Mondaq.com (the Website) is owned and managed by Mondaq Ltd and as a user you are granted a non-exclusive, revocable license to access the Website under its terms and conditions of use. Your use of the Website constitutes your agreement to the following terms and conditions of use. Mondaq Ltd may terminate your use of the Website if you are in breach of these terms and conditions or if Mondaq Ltd decides to terminate your license of use for whatever reason.

Use of www.mondaq.com

You may use the Website but are required to register as a user if you wish to read the full text of the content and articles available (the Content). You may not modify, publish, transmit, transfer or sell, reproduce, create derivative works from, distribute, perform, link, display, or in any way exploit any of the Content, in whole or in part, except as expressly permitted in these terms & conditions or with the prior written consent of Mondaq Ltd. You may not use electronic or other means to extract details or information about Mondaq.com’s content, users or contributors in order to offer them any services or products which compete directly or indirectly with Mondaq Ltd’s services and products.

Disclaimer

Mondaq Ltd and/or its respective suppliers make no representations about the suitability of the information contained in the documents and related graphics published on this server for any purpose. All such documents and related graphics are provided "as is" without warranty of any kind. Mondaq Ltd and/or its respective suppliers hereby disclaim all warranties and conditions with regard to this information, including all implied warranties and conditions of merchantability, fitness for a particular purpose, title and non-infringement. In no event shall Mondaq Ltd and/or its respective suppliers be liable for any special, indirect or consequential damages or any damages whatsoever resulting from loss of use, data or profits, whether in an action of contract, negligence or other tortious action, arising out of or in connection with the use or performance of information available from this server.

The documents and related graphics published on this server could include technical inaccuracies or typographical errors. Changes are periodically added to the information herein. Mondaq Ltd and/or its respective suppliers may make improvements and/or changes in the product(s) and/or the program(s) described herein at any time.

Registration

Mondaq Ltd requires you to register and provide information that personally identifies you, including what sort of information you are interested in, for three primary purposes:

  • To allow you to personalize the Mondaq websites you are visiting.
  • To enable features such as password reminder, newsletter alerts, email a colleague, and linking from Mondaq (and its affiliate sites) to your website.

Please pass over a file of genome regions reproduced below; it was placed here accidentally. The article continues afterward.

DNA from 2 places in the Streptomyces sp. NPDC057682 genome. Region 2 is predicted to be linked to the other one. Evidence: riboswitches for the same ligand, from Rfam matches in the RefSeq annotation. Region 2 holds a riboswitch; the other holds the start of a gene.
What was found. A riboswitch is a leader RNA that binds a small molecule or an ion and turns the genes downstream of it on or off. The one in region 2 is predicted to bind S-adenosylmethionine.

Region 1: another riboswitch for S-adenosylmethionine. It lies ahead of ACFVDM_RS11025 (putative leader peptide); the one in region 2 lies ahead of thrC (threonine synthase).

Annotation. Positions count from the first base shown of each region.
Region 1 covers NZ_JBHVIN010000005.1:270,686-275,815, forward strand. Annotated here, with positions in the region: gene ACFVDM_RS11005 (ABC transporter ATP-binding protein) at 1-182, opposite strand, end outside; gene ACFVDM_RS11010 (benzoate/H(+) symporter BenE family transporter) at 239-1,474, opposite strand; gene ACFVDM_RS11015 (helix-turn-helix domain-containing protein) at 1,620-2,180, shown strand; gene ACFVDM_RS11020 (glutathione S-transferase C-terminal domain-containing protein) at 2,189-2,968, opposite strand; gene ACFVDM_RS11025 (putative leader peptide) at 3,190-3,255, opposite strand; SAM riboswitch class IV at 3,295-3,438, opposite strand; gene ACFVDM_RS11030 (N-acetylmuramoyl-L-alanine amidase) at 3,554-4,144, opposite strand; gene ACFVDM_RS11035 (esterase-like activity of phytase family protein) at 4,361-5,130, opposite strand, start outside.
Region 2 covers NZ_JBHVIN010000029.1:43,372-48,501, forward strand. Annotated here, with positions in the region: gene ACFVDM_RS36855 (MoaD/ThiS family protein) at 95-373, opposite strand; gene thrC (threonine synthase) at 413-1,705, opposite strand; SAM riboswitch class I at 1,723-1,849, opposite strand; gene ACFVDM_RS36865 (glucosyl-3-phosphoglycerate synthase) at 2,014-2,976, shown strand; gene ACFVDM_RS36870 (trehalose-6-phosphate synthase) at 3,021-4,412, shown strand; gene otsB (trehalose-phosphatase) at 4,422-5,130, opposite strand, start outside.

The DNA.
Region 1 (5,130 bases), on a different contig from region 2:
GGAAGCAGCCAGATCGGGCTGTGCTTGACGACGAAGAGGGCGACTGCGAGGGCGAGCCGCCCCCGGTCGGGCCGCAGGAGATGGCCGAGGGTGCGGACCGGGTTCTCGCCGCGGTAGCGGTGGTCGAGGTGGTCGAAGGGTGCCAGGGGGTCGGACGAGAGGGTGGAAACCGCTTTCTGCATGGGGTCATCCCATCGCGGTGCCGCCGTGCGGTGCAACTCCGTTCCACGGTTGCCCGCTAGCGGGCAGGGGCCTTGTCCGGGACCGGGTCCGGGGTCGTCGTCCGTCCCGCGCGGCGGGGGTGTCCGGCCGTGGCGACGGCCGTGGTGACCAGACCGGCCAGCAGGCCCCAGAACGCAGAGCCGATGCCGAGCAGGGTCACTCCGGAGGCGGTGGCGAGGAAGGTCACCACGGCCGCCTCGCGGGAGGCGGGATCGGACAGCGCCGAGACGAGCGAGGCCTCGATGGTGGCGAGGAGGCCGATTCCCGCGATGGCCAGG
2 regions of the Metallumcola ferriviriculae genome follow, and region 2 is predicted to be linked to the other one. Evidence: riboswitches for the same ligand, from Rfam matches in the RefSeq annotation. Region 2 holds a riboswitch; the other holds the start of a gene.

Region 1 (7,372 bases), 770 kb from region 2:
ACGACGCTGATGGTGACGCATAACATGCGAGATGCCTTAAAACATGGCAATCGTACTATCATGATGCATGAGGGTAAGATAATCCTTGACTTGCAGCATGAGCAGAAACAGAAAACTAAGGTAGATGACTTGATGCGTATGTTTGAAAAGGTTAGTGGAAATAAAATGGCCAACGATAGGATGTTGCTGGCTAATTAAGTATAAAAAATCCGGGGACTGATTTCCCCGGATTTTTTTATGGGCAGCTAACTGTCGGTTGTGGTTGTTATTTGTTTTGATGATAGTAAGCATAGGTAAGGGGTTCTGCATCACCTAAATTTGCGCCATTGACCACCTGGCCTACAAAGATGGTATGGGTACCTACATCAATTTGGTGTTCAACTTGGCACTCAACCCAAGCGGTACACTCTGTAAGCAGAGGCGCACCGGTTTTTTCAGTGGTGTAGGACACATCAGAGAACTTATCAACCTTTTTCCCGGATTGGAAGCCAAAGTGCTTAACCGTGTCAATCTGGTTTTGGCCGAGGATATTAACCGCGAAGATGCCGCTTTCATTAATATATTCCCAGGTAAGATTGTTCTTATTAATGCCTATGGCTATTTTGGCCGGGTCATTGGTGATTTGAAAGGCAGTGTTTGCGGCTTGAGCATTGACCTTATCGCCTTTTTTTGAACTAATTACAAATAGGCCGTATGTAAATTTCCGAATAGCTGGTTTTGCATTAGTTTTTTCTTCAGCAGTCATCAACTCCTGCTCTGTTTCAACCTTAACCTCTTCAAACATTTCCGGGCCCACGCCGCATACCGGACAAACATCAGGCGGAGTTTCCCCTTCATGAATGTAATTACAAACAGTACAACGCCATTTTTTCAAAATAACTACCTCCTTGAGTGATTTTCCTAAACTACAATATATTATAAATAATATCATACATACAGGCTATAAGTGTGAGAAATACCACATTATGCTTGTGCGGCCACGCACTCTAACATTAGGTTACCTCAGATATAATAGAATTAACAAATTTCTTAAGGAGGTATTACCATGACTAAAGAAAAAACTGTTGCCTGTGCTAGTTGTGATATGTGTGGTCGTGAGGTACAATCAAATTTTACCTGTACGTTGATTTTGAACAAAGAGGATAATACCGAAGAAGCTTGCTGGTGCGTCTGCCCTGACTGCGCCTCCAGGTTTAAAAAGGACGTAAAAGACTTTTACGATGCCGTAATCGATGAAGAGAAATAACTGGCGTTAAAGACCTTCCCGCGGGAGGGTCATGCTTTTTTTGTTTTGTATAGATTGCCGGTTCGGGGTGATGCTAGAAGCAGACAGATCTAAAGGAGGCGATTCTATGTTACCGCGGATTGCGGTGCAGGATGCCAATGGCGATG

• To produce demographic feedback for our information providers who provide information free for your use.

Mondaq (and its affiliate sites) do not sell or provide your details to third parties other than information providers. The reason we provide our information providers with this information is so that they can measure the response their articles are receiving and provide you with information about their products and services.

If you do not want us to provide your name and email address you may opt out by clicking here .

If you do not wish to receive any future announcements of products and services offered by Mondaq by clicking here .

Information Collection and Use

We require site users to register with Mondaq (and its affiliate sites) to view the free information on the site. We also collect information from our users at several different points on the websites: this is so that we can customise the sites according to individual usage, provide 'session-aware' functionality, and ensure that content is acquired and developed appropriately. This gives us an overall picture of our user profiles, which in turn shows to our Editorial Contributors the type of person they are reaching by posting articles on Mondaq (and its affiliate sites) – meaning more free content for registered users.

We are only able to provide the material on the Mondaq (and its affiliate sites) site free to site visitors because we can pass on information about the pages that users are viewing and the personal information users provide to us (e.g. email addresses) to reputable contributing firms such as law firms who author those pages. We do not sell or rent information to anyone else other than the authors of those pages, who may change from time to time. Should you wish us not to disclose your details to any of these parties, please tick the box above or tick the box marked "Opt out of Registration Information Disclosure" on the Your Profile page. We and our author organisations may only contact you via email or other means if you allow us to do so. Users can opt out of contact when they register on the site, or send an email to unsubscribe@mondaq.com with “no disclosure” in the subject heading